re: #218 Love-Child of Cassandra and Sisyphus
Academic Marxism is a toolset not an antidote. When I write, I freely use Marx because his descriptive work is useful and he invented language to describe things that happen that same way in different national and cultural frames…by which I mean, language of class and capital…because there’s a common experience of people that own stuff and people that work for a wage. I am exceedingly wary in the current day of the “Marxism bad” thing because it routinely crosses over into “the USSR was terrible, and therefore Karl Marx’s language cannot be used to discuss the problems going on right now”…and a lot of that is in bad faith. It’s done by people who are happy with the language of class that isn’t Marxist—ideas of natural, just hierarchy such as “meritocracy” or “job makers”—et cetera.
Right now, the public forums are full of people who are autodidacts on this stuff because they’re trying to figure what they fuck is going on and the official line…the cloud of capitalist explanations…don’t make sense and seemed to be handed down by grifters and nutters. Nonetheless, they are still using the toolset. I also think allowances have to be made for the persistent irony and hyperbole of social media discourse. The kids aren’t asking for paradise, they’re asking why shit is the way it and why they’re being told the rules are just, when observably the rules just keep changing.
But…let’s talk about the Communist Manifesto’s antidotes, as prescribed in section two. They include:
progressive income tax
banning child labor
centralized national bank
more public land
They also include stuff like “no inheritance or public property” so they’re not batting 1000 relative to what I’m comfortable with (and I am absolutely bourgeois), but when some says “they proposed nothing that works”…I’m going to raise my finger. I mean, this is what I meant when I say capitalism appropriates the successes of capitalism-resisting forces as successes of capitalism.
Whether or not a classless society in the Marx/Engels mode is possible is beyond my pay grade, but it was a proposition framed to solve a problem present in the world they lived in—and specifically the call to resist was framed in terms of the active suppression of labor movements that was ongoing, the observation that the property holders were already locking shit down. So while the world has moved on and globalism is a thing, I’d argue that much of what they say about class struggle remains viable. But not perfectly accurate because Marx never solves the problem of the lumpenproletariat, and a lot of shit we see going wrong emulates Louis Napoleon’s takeover of France…so, yeah, there’s a whole there.
Admittedly I’m pessimistic today, but how have things changed? Aren’t laborers getting further and further crushed, aren’t there new and more elaborate strategies to screw people out of wages? Isn’t the rent too high and the paycheck dwindling? The same pressure build-up they saw…the powerful consolidating power…is happening, and their prescription was “yeah, this should be fought against because it will just get worse.”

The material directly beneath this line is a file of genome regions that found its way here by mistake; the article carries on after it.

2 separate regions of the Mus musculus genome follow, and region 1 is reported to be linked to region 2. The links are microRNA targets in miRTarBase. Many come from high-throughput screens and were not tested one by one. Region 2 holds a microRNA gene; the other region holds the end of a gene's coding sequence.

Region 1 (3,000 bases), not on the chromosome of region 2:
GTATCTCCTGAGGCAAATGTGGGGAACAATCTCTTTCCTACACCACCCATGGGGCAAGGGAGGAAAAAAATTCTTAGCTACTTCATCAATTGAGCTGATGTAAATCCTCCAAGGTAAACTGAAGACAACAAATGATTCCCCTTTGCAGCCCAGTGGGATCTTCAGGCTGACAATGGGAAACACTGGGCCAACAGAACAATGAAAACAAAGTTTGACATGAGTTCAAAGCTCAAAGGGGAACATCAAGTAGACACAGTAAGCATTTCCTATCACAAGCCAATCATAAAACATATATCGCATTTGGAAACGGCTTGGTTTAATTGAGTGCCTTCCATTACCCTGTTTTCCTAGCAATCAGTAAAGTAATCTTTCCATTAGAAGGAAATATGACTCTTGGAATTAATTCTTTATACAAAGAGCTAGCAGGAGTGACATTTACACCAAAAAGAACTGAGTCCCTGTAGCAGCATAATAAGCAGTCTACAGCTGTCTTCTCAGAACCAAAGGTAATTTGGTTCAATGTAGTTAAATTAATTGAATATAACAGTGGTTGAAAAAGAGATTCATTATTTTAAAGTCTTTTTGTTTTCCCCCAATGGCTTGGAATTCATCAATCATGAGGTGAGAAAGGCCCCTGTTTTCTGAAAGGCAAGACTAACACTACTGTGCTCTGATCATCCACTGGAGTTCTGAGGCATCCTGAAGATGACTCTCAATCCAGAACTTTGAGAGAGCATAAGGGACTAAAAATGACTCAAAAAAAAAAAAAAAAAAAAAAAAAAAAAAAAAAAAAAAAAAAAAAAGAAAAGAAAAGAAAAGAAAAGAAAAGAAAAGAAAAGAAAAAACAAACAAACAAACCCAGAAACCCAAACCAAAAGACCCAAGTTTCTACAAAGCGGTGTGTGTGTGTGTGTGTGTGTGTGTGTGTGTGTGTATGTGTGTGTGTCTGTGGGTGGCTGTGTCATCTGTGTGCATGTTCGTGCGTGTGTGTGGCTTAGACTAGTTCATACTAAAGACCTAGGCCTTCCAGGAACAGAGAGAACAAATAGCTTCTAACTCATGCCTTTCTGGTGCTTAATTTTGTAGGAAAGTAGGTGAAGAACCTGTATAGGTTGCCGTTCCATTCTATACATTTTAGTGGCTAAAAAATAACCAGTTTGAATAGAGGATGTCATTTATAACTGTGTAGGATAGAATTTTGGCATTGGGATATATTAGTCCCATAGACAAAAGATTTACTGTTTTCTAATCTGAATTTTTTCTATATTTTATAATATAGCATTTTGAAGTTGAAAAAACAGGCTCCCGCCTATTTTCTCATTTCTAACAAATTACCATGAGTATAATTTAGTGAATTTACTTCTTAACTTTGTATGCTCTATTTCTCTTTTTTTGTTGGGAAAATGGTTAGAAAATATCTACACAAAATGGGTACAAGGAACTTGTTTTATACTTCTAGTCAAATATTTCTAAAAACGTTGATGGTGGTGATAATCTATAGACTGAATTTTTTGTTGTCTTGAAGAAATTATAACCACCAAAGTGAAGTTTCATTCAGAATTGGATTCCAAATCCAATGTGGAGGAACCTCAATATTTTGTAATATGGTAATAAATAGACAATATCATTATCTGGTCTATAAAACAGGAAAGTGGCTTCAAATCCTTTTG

The only reason a lot of American and European folks didn’t notice shit getting worse was…shit was made worse in brown people countries you didn’t hear about. Things got better in the developed world specifically because they were the global bourgeoisie, even if individuals in those countries, because of relative value of wealth, were still impoverished?
In US politics, there’s this loop: propose something to make things better, then it gets accused of being socialist, then if that lands it gets either dropped or watered down to avoid the stigma. Because of that, in this context I don’t know what to do with “I want solve specific things, not everything” as a statement. Every specific solution is deemed unreasonable because it’s seen as subcomponent to an impossible overhaul.
We joke about everything being “socialism” or “Marxism”…but if we discard off the wry humor, what does it mean that the words have been so stripped of actual content, but continue to convey danger, unreasonableness, and naivety?
We’re supposed to accept the strong connotations, the implications, but ignore the self-serving creep of the denotation. We’ve been put through dozens of cycles of this, and what does remains the same is who prospers once the thing is made taboo.
(Which ties back in to the other thing I’ve brought up a bunch: everything that touches communism is bad because gulags and famines—it is known—but no other element of ideology carries the same quantity of collective blame, even the ones that built concentration camps and famines. The pattern of “who gets how much collective blame” reflects who has power, not an attempt to measure culpability in any meaninfful way)